For Green Bay, as it has been for the past twenty years, it all revolves around the quarterback. Heck, even the salary cap does now. Rightly so, as Aaron Rodgers has established himself as the game’s best overall quarterback, though there are a few others on his top tier, namely Brady and Manning. Rodgers touts a strong arm, throws the league’s tightest spiral, is pin-point accurate, and is very efficient. Rodgers is also good in important spots. In the fourth quarter when the game is within seven points he does play at a higher level, last year raising his overall quarterback rating from 108 to 118 in those situations. It’s hard at this point to find any significant hole in his game. While most of the sacks fall on the offensive line, he tends to hold on to the ball a little too long, causing a few of the sacks himself. And…that about sums it up. Year in and year out he has shown too much consistency to really have any critiques- he’s money and with his new contract can get a suit made out of it.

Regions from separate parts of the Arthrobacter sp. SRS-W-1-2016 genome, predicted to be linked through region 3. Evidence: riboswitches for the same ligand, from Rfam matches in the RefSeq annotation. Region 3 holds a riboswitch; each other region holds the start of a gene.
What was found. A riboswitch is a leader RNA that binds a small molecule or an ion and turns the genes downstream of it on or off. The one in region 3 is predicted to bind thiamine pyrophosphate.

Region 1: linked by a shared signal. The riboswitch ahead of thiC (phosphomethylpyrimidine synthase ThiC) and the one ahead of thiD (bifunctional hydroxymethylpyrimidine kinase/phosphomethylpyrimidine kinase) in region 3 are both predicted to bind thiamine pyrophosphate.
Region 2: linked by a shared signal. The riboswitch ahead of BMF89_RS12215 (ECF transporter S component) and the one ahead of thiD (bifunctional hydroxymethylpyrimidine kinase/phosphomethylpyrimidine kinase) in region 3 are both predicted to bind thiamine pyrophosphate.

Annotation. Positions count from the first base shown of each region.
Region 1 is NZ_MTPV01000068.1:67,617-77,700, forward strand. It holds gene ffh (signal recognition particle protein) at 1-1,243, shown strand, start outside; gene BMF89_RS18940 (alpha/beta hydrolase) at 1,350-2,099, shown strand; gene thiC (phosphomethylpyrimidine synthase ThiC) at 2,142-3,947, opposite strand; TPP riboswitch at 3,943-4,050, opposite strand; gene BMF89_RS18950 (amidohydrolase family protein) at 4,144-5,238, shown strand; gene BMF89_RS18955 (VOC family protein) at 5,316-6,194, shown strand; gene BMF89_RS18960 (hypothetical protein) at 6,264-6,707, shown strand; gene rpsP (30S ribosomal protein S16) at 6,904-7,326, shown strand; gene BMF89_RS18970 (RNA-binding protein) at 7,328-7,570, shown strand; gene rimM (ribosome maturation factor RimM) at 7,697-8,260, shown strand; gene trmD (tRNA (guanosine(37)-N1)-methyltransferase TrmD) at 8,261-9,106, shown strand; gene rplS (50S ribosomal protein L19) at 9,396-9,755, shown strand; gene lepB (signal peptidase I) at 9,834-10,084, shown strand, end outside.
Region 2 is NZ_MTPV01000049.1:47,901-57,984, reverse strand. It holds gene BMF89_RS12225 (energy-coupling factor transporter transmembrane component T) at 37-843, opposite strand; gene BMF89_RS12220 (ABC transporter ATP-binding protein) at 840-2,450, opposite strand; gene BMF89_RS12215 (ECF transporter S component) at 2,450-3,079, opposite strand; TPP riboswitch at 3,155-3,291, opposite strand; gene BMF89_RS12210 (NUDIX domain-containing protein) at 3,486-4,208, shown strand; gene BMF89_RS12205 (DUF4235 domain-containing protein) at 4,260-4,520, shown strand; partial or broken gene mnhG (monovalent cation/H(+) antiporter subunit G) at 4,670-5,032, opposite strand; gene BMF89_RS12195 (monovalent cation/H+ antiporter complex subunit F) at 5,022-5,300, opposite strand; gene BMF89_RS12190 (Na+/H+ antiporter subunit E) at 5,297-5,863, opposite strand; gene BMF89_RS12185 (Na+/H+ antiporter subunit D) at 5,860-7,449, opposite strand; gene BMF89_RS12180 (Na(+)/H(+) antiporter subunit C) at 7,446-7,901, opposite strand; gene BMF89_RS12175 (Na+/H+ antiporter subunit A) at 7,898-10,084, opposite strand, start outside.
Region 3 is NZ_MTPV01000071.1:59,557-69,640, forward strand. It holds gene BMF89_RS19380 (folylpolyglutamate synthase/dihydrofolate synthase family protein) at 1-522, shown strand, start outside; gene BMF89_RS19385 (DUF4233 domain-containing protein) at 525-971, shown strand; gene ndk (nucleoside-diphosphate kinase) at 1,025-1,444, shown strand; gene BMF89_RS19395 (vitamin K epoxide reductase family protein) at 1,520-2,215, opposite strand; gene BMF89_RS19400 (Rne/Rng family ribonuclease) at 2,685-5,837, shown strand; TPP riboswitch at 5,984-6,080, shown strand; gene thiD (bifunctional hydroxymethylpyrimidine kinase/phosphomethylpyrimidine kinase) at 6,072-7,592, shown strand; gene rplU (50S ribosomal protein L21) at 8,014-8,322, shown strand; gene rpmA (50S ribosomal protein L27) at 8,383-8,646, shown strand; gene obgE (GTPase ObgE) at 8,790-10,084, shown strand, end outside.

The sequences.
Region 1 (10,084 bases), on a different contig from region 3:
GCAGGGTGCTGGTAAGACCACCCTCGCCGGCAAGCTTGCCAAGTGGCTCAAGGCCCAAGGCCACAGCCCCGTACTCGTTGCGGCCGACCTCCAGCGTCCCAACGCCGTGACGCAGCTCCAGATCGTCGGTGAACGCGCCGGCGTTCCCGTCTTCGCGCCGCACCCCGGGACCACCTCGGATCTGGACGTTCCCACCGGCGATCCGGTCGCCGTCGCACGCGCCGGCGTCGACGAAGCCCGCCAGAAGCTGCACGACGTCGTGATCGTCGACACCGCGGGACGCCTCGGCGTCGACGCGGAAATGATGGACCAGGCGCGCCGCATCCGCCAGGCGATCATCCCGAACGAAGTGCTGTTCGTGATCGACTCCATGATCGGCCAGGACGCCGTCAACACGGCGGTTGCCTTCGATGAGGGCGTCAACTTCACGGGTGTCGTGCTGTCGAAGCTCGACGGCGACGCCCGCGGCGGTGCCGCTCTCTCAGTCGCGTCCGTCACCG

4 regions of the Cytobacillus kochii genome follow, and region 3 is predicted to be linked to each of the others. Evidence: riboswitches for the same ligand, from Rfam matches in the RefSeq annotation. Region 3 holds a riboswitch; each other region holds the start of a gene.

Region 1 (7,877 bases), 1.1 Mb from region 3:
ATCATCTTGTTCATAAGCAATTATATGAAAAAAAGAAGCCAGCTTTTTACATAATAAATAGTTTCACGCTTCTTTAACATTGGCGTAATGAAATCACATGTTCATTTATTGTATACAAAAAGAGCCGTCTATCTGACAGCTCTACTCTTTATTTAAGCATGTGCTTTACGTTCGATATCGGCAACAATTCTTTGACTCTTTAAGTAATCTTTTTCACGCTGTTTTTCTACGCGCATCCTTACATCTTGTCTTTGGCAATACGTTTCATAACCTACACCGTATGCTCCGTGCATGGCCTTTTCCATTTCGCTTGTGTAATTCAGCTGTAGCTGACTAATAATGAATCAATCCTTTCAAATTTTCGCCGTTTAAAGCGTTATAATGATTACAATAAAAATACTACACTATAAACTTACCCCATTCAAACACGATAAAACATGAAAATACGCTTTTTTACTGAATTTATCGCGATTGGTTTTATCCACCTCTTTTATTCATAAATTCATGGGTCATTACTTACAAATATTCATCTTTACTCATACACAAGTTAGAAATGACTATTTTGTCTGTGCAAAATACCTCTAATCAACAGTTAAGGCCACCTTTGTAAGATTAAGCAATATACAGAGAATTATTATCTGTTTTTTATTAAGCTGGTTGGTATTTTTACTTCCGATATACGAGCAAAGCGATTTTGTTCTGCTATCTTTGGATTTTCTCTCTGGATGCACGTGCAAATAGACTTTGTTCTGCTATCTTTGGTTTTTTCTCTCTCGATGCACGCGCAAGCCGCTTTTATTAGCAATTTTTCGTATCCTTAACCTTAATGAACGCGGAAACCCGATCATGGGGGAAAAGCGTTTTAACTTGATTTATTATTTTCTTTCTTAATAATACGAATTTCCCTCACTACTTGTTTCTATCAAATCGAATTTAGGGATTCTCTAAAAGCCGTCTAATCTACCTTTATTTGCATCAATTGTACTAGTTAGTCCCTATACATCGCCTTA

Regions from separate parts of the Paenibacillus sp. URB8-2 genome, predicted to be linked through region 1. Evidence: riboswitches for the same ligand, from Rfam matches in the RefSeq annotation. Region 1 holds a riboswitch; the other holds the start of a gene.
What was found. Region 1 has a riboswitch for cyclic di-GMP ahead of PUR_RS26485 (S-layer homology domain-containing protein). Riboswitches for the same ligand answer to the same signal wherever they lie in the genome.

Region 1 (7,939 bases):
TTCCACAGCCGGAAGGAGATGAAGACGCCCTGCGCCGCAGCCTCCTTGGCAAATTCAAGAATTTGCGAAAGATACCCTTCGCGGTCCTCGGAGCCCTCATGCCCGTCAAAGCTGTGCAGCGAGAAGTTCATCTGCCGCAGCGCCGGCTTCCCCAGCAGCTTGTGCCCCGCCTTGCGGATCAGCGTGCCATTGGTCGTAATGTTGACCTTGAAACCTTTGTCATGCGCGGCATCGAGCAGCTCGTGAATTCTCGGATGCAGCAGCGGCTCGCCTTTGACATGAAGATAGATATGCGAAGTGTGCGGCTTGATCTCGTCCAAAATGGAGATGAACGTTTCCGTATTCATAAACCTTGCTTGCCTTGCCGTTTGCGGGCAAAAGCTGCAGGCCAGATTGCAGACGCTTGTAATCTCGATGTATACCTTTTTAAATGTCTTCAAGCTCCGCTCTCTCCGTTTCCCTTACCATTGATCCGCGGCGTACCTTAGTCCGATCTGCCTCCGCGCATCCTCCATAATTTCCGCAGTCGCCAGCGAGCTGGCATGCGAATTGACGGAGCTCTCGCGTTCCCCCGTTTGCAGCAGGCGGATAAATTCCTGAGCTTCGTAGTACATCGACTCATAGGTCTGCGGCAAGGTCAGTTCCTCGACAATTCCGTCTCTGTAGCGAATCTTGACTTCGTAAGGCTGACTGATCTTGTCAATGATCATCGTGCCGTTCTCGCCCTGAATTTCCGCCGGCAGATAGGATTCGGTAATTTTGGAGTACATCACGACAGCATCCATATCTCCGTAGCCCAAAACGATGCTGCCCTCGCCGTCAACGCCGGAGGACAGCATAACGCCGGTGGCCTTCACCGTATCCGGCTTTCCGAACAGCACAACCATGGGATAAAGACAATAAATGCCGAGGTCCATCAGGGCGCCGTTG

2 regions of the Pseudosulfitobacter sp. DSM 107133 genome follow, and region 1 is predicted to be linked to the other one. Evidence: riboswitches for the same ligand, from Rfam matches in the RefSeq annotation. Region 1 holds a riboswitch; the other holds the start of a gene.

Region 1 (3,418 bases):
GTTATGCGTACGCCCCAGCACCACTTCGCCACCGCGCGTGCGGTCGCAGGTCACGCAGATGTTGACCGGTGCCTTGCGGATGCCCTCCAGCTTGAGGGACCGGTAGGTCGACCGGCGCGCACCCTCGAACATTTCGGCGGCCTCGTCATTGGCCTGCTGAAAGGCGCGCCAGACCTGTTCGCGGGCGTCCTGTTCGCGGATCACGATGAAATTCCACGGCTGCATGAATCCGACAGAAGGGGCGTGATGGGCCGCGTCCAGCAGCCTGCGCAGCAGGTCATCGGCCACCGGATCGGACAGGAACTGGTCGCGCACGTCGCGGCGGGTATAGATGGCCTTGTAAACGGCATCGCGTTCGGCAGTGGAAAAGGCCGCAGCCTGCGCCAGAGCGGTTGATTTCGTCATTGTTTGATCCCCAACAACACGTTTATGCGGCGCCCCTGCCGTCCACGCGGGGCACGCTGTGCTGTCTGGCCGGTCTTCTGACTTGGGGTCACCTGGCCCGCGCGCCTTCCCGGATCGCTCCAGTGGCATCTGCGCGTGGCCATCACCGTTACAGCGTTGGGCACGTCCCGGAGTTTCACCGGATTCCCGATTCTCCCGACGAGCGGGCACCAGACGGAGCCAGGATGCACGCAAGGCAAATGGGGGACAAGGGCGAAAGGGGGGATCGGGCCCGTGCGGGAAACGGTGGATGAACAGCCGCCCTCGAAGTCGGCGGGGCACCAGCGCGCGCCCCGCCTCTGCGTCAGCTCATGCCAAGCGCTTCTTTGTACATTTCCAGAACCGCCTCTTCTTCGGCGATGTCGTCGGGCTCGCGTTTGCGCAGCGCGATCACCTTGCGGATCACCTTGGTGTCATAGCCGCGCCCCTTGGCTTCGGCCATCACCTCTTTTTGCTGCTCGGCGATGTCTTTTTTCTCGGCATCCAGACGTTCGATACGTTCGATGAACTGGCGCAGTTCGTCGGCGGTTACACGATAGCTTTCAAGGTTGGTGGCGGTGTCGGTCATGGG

I like to imagine Rodgers wears one of these made of $100s
The season will go with Rodgers’ health though. This is not New England with Ryan Mallet or the Washington Redskins with Kirk Cousins where the backup can come in and win games. I do not feel Graham Harrell is the answer. Watch tape on Arizona last year, and you will see what would happen if we didn’t have Rodgers.